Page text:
Monthly Archives: November 2018

Co-pace is Continental’s Organization to Connect Startups and Intrapreneurs

Jürgen Bilo  is Managing Director / Vice President cof Co-pace, the organization of Continental to incubate startups, and intrapreneurs. He kindly accepted to describe the activities of Co-pace, and the way it collaborates with startups. Can you describe the missions of your entity, the Co-pace? Co-pace is the start-up hub of Continental. Through our insights of the start-up ecosystem, we enable ...

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Mapping Experiences

Recently I had the opportunity to interview Jim Kalbach, author of the interesting book Mapping Experiences: A Complete Guide to Creating Value through Journeys, Blueprints, and Diagrams. Jim Kalbach is a noted author, speaker, and instructor in user experience design, information architecture, and strategy. He is currently the Head of Customer Experience with MURAL, a leading online whiteboard for digital ...

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When the Front End and Back End of Innovation Collide

This article was inspired by a recent blog by Seth Godin, where he discussed some challenges that start-ups who rely on early adopters may face when they scale up. https://seths.blog/2018/11/the-curse-of-the-low-hanging-fruit/For a start-up, early adopters who are highly engaged in a category, and/or know they have a problem, often represent easy sales.  They typically need little persuasion, are relatively easy to ...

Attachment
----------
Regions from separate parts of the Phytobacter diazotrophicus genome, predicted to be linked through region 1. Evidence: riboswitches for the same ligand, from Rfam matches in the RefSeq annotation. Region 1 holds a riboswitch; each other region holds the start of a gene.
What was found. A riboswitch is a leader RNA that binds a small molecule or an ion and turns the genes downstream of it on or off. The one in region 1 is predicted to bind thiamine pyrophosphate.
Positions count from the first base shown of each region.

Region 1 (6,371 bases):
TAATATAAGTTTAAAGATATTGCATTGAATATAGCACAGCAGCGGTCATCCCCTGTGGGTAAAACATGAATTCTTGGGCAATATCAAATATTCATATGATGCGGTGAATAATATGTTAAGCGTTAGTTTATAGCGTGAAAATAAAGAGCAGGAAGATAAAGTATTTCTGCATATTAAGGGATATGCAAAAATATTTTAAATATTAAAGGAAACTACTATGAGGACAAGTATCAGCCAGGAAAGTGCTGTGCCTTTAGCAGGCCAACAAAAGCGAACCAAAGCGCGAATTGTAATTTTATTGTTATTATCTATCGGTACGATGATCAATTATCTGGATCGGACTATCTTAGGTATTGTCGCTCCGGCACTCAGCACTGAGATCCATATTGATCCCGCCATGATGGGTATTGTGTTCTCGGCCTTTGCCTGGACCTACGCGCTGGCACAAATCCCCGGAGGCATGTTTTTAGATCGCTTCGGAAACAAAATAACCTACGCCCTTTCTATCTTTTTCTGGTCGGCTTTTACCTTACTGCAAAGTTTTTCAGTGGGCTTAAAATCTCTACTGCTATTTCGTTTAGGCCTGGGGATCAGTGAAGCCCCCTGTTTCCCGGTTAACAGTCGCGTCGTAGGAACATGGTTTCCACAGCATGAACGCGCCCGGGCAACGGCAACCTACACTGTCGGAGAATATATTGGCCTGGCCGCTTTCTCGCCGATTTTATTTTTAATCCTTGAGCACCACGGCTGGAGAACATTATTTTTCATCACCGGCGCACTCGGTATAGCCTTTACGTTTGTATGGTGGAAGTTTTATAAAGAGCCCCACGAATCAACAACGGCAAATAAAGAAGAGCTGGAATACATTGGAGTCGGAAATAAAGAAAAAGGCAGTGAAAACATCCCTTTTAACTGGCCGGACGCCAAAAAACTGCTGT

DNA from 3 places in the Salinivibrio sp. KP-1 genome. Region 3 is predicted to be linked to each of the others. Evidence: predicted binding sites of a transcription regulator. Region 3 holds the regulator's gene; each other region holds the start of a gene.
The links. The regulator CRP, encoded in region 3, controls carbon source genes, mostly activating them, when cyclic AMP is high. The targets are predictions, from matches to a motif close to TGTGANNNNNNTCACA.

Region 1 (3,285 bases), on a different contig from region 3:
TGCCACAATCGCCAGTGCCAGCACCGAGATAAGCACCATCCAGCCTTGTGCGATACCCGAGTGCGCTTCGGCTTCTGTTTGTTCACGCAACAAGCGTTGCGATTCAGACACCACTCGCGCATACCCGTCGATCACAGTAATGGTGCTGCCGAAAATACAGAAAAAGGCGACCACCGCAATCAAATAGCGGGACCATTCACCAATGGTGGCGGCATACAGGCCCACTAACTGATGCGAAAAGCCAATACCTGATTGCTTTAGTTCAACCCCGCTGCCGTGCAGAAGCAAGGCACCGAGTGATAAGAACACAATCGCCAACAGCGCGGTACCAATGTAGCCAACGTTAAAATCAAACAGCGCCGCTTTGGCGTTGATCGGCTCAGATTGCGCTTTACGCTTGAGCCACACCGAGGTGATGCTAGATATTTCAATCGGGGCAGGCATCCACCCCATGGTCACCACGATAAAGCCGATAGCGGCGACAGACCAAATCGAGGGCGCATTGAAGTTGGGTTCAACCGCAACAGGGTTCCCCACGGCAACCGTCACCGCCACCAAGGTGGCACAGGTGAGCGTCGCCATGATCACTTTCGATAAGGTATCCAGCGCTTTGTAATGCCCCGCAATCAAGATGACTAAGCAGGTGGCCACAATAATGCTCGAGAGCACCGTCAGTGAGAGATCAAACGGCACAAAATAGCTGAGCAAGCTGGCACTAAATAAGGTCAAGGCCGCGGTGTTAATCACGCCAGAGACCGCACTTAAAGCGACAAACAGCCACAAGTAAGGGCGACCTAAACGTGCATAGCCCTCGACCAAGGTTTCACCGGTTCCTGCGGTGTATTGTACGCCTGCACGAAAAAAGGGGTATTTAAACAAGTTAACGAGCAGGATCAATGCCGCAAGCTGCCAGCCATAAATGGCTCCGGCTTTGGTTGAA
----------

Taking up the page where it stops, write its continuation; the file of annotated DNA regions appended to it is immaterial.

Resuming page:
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When the Box is the Limit

Recently I had the opportunity to interview Walter Vandervelde, author of the compelling new book When the Box is the Limit. Walter believes that creativity is a mindset. Creativity is his profession, and he adores inspiring and helping people to develop their creative potential. Be it the young and hungry wolves that are his students or the experienced professionals in ...

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Artificial Intelligence Needs Conversational Intelligence. Here’s Why:

Historically, building technology had been about capabilities and features. Engineers and product designers would come up with new things that they thought people wanted, figure out how to make them work and ship “new and improved” products. The result was often things that were maddeningly difficult to use. That began to change when Don Norman published his classic, The Design ...

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